DENVER (KDVR) – A judge said he hopes to decide by Monday whether to reduce the $500,000 bond set for Matthew Dolloff, the unlicensed security guard accused of shooting and killing a demonstrator at a recent Denver protest while working to protect a 9News producer.
Valerie Cole, the public defender who is representing Dolloff, argued that Dolloff’s bond should be reduced to $25,000-$50,000 cash, property or surety bonds.
She said under normal circumstances, she would request a personal recognizance bond on his behalf because “it’s clear he was and did act in defense of himself and in defense of another.” However, she said she understood the significance of the charge against Dolloff when making her request.
Cole said Dolloff was not a flight risk and has extensive family ties in Colorado. She said her office also received approximately 20 letters in support of Dolloff’s character.
She said letters described Dolloff as loyal, kind, supporting, encouraging, respectful, non-violent, a dedicated and loving husband, and a family man.
Austin Leighty, who spoke on behalf of the prosecution, asked for the bond to remain where a judge initially set it.
“Mr. Dolloff brought a gun to downtown Denver and killed somebody,” he said.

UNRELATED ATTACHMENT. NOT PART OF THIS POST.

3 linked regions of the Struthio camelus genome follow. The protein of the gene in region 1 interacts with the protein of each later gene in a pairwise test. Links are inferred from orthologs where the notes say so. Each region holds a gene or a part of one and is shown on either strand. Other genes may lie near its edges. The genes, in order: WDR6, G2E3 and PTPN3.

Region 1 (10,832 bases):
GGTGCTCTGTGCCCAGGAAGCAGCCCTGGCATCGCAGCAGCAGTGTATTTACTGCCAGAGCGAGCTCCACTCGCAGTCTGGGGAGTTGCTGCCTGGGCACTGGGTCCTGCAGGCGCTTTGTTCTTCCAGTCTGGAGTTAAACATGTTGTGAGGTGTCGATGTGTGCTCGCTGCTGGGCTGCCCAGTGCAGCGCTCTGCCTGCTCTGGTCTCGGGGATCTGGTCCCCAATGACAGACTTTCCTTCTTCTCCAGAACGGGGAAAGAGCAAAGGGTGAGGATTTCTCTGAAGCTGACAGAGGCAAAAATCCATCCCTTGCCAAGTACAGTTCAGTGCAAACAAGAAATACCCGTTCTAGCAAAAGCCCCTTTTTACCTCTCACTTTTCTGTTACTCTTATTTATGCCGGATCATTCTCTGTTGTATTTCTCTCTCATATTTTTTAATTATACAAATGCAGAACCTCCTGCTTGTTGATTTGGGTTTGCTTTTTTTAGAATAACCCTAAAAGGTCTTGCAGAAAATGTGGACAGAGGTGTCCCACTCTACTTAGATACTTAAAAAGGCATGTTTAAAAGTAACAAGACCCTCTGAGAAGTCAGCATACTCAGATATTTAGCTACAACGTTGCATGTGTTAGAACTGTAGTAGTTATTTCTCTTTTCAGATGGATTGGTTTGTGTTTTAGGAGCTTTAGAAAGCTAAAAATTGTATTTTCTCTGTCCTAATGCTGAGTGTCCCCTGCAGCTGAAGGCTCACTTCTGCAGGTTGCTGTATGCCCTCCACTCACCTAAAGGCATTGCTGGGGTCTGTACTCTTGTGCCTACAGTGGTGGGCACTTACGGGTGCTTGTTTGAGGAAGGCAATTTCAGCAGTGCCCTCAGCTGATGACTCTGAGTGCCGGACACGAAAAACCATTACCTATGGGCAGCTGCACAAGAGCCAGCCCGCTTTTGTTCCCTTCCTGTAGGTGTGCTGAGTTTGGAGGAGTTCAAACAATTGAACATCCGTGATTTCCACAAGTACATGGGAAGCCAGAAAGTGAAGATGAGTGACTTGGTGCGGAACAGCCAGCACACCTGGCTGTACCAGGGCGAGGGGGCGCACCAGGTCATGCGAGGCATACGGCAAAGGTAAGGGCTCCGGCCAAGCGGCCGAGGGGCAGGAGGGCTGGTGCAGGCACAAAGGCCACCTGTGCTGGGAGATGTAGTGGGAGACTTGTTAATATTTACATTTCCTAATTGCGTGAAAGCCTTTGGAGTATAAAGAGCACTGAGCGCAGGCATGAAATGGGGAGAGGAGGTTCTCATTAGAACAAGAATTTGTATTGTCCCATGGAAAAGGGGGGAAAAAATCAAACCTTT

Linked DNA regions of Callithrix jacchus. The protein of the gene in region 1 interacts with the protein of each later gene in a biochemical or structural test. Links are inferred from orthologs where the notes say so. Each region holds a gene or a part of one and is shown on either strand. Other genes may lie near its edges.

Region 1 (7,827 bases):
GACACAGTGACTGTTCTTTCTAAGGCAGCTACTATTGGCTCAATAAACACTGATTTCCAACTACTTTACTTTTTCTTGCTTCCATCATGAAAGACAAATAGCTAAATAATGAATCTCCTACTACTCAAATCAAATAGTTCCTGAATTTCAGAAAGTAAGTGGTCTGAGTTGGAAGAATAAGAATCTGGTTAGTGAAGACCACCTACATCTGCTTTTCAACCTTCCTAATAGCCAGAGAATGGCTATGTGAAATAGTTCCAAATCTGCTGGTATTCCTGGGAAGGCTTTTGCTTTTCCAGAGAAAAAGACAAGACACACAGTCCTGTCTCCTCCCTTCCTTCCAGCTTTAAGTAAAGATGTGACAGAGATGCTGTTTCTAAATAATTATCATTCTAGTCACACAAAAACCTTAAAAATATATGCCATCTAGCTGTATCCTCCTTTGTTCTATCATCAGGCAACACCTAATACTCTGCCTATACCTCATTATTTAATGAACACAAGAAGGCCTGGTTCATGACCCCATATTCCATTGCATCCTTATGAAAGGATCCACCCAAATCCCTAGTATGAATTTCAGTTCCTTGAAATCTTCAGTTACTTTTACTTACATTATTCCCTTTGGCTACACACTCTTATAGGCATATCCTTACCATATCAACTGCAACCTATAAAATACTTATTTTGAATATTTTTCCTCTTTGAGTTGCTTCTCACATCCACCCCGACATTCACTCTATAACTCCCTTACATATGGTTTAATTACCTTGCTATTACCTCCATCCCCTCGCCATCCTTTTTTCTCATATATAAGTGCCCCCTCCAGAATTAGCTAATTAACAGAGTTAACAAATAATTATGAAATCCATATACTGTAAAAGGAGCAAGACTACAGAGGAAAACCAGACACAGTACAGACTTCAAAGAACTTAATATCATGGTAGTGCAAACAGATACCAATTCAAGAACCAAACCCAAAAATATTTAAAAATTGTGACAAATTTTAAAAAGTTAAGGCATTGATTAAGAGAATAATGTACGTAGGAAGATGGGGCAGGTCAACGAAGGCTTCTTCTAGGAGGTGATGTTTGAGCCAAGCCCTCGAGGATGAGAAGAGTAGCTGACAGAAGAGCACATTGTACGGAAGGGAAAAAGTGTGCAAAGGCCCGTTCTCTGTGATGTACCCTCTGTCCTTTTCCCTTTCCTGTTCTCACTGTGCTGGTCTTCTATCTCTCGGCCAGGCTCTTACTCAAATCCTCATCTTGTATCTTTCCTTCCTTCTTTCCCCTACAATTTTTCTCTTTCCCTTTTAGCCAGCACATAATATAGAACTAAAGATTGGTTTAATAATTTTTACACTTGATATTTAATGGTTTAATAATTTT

During the hearing, Cole argued about the type of access the defense could have to forensic testing and hinted that the defense may raise a defense related to how a gun functions and operates.
Cole also fought to restrict media access to that allows a recording of Dolloff’s hearings.
While Cole said some media coverage of Dolloff’s case has been favorable, she said the case has gotten so much attention, it was the top trending topic on Twitter on the day of the shooting.
She also called some media coverage “very harmful” and said there have been references and commentary suggesting Dolloff is affiliated with Antifa and a communist.
“There have been threats on his life and numerous threats on his family’s life to the point to where they had to involve local law enforcement in the area where they reside,” said Cole. She said Dolloff’s family is living in a location that is “presumably providing them some anonymity,” but she said they continue to receive threats on “an almost daily basis.”
Cole also said Dolloff has been placed in solitary confinement in the jail. She said she learned through a social worker at the jail yesterday that Dolloff “is and will remain in solitary confinement for the foreseeable future” because his case is high-profile and “it is necessary for his protection.”